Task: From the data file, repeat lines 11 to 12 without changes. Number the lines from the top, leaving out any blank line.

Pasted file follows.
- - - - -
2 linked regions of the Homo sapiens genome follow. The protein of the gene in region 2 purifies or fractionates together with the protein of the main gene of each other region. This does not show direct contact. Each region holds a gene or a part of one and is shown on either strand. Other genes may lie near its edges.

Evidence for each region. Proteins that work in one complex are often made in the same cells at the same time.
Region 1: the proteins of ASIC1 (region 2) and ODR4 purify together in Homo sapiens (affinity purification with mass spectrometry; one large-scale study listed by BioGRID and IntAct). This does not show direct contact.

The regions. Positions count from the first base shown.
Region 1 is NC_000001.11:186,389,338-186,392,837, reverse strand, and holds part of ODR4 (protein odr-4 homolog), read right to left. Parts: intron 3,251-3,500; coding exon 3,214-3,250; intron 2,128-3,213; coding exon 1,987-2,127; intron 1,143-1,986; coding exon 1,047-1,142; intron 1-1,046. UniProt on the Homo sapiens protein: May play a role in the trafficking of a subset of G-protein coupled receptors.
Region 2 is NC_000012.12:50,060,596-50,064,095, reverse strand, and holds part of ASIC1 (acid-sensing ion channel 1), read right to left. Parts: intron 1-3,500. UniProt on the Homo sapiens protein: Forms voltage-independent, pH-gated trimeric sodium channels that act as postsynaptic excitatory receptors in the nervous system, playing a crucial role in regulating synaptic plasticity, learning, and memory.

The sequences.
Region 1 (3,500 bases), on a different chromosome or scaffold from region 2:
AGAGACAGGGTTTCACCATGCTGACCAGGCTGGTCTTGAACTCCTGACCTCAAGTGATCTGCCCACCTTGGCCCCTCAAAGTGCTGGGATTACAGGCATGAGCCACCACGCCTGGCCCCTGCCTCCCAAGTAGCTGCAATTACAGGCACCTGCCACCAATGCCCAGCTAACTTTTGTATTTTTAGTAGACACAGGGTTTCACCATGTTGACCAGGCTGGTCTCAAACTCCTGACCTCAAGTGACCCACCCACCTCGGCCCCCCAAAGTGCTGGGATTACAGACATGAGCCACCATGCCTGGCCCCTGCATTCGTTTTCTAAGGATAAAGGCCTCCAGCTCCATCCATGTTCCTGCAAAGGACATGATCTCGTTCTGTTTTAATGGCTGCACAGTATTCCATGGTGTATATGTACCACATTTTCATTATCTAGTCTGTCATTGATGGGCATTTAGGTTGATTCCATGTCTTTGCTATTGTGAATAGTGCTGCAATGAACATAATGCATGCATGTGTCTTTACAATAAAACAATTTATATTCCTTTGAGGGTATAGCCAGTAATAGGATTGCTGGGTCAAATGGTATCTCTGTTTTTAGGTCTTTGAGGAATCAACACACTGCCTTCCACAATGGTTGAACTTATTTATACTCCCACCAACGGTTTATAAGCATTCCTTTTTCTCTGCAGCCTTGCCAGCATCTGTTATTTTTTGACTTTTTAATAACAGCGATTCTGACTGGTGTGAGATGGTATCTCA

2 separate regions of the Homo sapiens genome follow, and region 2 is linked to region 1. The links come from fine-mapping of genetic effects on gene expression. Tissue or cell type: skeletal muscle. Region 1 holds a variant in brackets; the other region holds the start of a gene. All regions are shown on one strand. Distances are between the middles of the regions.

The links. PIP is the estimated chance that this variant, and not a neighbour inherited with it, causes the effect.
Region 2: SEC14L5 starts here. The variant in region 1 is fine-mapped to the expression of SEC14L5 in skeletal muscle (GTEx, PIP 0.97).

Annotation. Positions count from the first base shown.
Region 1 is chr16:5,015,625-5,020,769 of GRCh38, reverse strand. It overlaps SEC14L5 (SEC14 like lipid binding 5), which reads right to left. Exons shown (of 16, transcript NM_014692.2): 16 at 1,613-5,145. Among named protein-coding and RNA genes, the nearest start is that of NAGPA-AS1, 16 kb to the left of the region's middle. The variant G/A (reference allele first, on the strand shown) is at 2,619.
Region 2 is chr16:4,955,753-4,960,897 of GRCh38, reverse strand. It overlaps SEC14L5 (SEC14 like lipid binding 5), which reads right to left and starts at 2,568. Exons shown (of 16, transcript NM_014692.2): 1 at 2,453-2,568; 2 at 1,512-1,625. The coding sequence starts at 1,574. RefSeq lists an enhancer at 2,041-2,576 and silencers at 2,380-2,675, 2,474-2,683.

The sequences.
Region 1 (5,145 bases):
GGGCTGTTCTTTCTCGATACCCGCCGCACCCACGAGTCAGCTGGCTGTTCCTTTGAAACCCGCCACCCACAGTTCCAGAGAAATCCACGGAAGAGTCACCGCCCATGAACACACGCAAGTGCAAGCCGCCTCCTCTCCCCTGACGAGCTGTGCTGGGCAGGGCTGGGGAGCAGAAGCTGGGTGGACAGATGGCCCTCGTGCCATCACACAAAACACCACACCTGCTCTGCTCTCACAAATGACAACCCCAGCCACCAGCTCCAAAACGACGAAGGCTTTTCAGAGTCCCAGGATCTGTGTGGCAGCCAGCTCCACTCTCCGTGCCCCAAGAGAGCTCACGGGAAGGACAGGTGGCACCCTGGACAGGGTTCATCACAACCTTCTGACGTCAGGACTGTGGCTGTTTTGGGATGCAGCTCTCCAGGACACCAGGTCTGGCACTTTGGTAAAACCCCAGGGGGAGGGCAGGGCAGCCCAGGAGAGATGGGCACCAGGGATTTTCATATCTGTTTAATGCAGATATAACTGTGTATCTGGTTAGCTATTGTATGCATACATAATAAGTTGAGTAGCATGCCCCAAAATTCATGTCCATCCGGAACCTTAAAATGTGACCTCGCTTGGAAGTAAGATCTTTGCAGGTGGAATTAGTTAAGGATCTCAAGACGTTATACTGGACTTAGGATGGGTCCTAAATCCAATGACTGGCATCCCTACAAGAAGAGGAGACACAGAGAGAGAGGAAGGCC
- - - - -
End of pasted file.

The links. PIP is the estimated chance that this variant, and not a neighbour inherited with it, causes the effect.
Region 2: SEC14L5 starts here. The variant in region 1 is fine-mapped to the expression of SEC14L5 in skeletal muscle (GTEx, PIP 0.97).